So viewed, the record shows that on the early afternoon of February 4, 2006, the victim was babysitting a friend's child when Jones, who was the victim's boyfriend at the time, became angry and hit her, first with his fists and then with a handgun. Later that evening, Jones returned to the victim's house and was talking to her when two other friends of the victim knocked on her door. Jones, who was wearing a dark shirt, fled through the back door. Moments later, the victim and her friends, who had entered the house, heard gunshots outside. The male friend looked out the window and saw a figure in a dark shirt firing a handgun at his car. Thirteen nine-millimeter casings were recovered at the scene. Jones was charged with aggravated assault, battery, criminal damage to property in the second degree, and possession of a firearm during the commission of a crime.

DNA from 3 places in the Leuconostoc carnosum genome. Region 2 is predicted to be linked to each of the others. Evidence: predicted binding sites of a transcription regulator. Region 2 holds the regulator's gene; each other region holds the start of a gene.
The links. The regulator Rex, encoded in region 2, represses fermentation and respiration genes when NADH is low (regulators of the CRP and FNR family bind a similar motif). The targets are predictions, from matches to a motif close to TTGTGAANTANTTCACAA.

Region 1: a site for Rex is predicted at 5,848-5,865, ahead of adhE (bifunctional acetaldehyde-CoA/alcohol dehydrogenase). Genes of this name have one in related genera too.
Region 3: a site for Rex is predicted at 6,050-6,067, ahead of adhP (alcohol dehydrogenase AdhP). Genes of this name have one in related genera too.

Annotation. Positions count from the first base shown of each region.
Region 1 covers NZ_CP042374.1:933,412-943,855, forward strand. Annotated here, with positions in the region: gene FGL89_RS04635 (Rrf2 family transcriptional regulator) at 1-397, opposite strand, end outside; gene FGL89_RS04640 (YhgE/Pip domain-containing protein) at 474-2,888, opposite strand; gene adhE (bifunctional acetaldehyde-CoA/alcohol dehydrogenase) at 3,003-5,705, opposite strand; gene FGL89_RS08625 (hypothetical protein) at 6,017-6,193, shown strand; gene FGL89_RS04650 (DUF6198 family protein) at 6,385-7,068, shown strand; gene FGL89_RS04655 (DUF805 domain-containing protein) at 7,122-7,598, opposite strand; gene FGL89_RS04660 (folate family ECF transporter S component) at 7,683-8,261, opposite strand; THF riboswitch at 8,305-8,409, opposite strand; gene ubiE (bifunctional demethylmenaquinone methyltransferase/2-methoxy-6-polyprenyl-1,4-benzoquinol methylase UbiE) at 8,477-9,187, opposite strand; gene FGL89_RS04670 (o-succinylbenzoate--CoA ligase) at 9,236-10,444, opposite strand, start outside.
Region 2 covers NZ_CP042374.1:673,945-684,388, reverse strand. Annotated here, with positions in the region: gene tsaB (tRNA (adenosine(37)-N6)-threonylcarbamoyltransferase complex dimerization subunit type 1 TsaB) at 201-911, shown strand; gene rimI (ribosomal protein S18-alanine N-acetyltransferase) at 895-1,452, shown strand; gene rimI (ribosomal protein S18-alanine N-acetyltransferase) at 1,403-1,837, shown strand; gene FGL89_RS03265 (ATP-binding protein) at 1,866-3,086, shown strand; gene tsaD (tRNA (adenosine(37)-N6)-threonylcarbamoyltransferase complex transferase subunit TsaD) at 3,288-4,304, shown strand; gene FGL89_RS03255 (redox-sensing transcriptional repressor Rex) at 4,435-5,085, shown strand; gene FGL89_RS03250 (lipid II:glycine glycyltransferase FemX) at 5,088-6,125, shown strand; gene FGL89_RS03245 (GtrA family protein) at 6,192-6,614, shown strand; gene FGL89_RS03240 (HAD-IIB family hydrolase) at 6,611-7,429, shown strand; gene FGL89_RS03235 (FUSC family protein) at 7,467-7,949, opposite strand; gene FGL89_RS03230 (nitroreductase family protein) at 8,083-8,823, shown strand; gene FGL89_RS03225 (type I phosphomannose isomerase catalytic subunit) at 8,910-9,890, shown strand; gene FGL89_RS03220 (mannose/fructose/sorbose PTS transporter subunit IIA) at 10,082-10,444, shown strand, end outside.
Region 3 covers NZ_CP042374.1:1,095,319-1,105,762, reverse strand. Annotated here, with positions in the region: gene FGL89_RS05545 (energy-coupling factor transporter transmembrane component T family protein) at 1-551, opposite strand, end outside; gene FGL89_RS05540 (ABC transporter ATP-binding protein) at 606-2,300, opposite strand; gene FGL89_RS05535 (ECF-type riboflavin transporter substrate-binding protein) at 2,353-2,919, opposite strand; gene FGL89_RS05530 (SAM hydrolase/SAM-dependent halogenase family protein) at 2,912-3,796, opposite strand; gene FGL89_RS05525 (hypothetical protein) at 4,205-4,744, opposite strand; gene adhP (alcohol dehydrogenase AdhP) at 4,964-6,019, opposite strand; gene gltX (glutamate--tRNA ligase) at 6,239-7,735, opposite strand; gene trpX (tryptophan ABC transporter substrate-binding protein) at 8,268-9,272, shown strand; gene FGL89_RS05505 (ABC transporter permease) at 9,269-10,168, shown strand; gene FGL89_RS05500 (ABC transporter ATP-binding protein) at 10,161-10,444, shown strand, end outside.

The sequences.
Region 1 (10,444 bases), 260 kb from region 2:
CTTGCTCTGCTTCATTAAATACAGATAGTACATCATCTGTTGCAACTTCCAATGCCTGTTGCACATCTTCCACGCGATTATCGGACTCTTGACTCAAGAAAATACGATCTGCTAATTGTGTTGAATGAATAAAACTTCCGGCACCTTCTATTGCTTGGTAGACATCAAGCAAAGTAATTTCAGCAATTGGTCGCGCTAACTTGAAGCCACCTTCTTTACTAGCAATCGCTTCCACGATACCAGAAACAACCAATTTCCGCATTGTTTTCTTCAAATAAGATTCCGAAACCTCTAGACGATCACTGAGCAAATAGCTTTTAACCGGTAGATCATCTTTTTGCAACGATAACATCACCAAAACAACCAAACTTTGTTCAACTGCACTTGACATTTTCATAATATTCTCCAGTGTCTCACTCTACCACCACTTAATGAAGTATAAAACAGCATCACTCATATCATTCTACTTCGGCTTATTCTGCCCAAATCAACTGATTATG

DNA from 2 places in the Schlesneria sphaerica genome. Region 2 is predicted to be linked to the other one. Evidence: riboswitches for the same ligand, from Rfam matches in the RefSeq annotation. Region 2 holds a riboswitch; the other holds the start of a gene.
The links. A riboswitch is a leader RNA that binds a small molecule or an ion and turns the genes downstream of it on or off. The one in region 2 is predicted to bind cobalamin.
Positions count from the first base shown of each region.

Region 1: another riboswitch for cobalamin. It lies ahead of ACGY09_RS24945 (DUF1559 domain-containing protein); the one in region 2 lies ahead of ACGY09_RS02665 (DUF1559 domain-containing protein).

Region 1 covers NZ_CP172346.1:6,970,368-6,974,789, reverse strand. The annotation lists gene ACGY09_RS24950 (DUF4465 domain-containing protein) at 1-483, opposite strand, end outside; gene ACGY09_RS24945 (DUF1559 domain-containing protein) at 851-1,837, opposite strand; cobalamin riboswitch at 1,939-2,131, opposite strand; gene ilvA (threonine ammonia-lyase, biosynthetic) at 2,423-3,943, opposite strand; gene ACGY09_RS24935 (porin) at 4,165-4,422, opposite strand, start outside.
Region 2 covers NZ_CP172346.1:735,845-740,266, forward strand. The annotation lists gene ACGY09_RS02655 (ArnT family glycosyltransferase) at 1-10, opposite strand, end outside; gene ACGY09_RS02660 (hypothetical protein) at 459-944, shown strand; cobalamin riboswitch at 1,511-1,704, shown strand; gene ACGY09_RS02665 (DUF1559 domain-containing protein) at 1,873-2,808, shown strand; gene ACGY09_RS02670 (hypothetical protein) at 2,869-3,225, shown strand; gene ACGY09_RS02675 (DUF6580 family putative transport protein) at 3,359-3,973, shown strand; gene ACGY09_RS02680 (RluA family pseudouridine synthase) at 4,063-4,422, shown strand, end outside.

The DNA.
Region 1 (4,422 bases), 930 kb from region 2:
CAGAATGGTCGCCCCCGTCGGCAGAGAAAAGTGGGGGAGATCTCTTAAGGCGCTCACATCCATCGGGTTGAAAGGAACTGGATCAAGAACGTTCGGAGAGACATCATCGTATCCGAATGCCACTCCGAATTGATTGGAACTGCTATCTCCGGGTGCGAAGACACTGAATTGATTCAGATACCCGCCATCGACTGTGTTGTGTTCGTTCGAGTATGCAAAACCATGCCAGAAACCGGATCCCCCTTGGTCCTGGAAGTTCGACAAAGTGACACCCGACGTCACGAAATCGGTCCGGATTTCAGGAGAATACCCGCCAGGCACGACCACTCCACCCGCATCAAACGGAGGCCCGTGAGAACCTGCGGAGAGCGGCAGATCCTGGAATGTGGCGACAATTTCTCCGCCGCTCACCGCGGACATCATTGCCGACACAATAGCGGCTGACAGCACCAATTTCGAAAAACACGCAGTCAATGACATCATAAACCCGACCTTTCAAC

Before trial, the victim notified the prosecutor that she wanted to drop the charges against Jones and drafted a dismissal of warrant to that effect. The prosecutor sent Jones an email telling him of the victim's “hesitance to prosecute.” At trial, and after asking whether the victim “want[ed] to be here today,” Jones's attorney raised the subject of the victim's attempt to dismiss the charges. At the conclusion of the victim's testimony, Jones moved for a mistrial on the ground that he should have been provided with the victim's draft dismissal before trial. After confirming for the record that Jones's attorney had already elicited testimony from the victim about the attempted dismissal, and after allowing Jones to see a copy of the draft dismissal, the trial court denied the motion.